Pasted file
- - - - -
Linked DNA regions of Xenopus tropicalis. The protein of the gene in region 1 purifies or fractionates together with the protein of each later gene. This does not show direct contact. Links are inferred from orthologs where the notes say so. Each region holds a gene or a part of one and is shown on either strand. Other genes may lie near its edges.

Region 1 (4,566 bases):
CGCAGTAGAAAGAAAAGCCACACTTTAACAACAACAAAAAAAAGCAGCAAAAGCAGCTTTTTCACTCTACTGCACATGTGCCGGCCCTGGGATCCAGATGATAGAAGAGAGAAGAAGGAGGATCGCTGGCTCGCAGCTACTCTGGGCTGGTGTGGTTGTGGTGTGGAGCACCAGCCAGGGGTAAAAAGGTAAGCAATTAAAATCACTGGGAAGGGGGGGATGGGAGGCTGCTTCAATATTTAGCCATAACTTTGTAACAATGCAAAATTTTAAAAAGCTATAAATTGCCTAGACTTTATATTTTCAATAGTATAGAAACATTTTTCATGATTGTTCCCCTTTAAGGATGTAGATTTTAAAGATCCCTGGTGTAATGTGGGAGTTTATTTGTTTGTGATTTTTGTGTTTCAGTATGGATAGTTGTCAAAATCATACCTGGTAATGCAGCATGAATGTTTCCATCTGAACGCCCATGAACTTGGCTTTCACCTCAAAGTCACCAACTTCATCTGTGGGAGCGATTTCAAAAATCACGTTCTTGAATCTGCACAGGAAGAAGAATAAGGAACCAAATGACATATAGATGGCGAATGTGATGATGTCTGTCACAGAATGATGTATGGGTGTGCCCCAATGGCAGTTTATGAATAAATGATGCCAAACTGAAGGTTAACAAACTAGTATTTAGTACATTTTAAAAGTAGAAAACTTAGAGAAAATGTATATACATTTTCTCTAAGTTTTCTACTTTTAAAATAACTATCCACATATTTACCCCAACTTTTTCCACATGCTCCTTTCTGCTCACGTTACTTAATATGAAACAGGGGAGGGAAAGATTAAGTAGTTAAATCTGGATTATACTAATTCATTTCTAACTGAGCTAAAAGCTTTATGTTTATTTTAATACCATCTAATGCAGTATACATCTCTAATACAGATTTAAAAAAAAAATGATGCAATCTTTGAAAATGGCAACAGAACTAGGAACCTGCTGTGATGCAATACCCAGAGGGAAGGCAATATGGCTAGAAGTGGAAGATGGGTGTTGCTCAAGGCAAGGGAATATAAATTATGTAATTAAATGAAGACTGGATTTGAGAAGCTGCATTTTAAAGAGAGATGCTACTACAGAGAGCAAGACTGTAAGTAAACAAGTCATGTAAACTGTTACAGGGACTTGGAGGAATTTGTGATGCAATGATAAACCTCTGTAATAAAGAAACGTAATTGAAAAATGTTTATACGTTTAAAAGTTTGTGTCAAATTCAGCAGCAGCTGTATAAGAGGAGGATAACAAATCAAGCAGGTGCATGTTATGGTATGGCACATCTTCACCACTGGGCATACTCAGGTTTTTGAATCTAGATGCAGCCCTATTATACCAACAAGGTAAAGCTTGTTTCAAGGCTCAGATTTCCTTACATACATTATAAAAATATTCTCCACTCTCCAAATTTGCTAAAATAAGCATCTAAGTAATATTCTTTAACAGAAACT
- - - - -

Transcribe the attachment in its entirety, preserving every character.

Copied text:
Linked DNA regions of Xenopus tropicalis. The protein of the gene in region 1 purifies or fractionates together with the protein of each later gene. This does not show direct contact. Links are inferred from orthologs where the notes say so. Each region holds a gene or a part of one and is shown on either strand. Other genes may lie near its edges.

Region 1 (4,566 bases):
CGCAGTAGAAAGAAAAGCCACACTTTAACAACAACAAAAAAAAGCAGCAAAAGCAGCTTTTTCACTCTACTGCACATGTGCCGGCCCTGGGATCCAGATGATAGAAGAGAGAAGAAGGAGGATCGCTGGCTCGCAGCTACTCTGGGCTGGTGTGGTTGTGGTGTGGAGCACCAGCCAGGGGTAAAAAGGTAAGCAATTAAAATCACTGGGAAGGGGGGGATGGGAGGCTGCTTCAATATTTAGCCATAACTTTGTAACAATGCAAAATTTTAAAAAGCTATAAATTGCCTAGACTTTATATTTTCAATAGTATAGAAACATTTTTCATGATTGTTCCCCTTTAAGGATGTAGATTTTAAAGATCCCTGGTGTAATGTGGGAGTTTATTTGTTTGTGATTTTTGTGTTTCAGTATGGATAGTTGTCAAAATCATACCTGGTAATGCAGCATGAATGTTTCCATCTGAACGCCCATGAACTTGGCTTTCACCTCAAAGTCACCAACTTCATCTGTGGGAGCGATTTCAAAAATCACGTTCTTGAATCTGCACAGGAAGAAGAATAAGGAACCAAATGACATATAGATGGCGAATGTGATGATGTCTGTCACAGAATGATGTATGGGTGTGCCCCAATGGCAGTTTATGAATAAATGATGCCAAACTGAAGGTTAACAAACTAGTATTTAGTACATTTTAAAAGTAGAAAACTTAGAGAAAATGTATATACATTTTCTCTAAGTTTTCTACTTTTAAAATAACTATCCACATATTTACCCCAACTTTTTCCACATGCTCCTTTCTGCTCACGTTACTTAATATGAAACAGGGGAGGGAAAGATTAAGTAGTTAAATCTGGATTATACTAATTCATTTCTAACTGAGCTAAAAGCTTTATGTTTATTTTAATACCATCTAATGCAGTATACATCTCTAATACAGATTTAAAAAAAAAATGATGCAATCTTTGAAAATGGCAACAGAACTAGGAACCTGCTGTGATGCAATACCCAGAGGGAAGGCAATATGGCTAGAAGTGGAAGATGGGTGTTGCTCAAGGCAAGGGAATATAAATTATGTAATTAAATGAAGACTGGATTTGAGAAGCTGCATTTTAAAGAGAGATGCTACTACAGAGAGCAAGACTGTAAGTAAACAAGTCATGTAAACTGTTACAGGGACTTGGAGGAATTTGTGATGCAATGATAAACCTCTGTAATAAAGAAACGTAATTGAAAAATGTTTATACGTTTAAAAGTTTGTGTCAAATTCAGCAGCAGCTGTATAAGAGGAGGATAACAAATCAAGCAGGTGCATGTTATGGTATGGCACATCTTCACCACTGGGCATACTCAGGTTTTTGAATCTAGATGCAGCCCTATTATACCAACAAGGTAAAGCTTGTTTCAAGGCTCAGATTTCCTTACATACATTATAAAAATATTCTCCACTCTCCAAATTTGCTAAAATAAGCATCTAAGTAATATTCTTTAACAGAAACT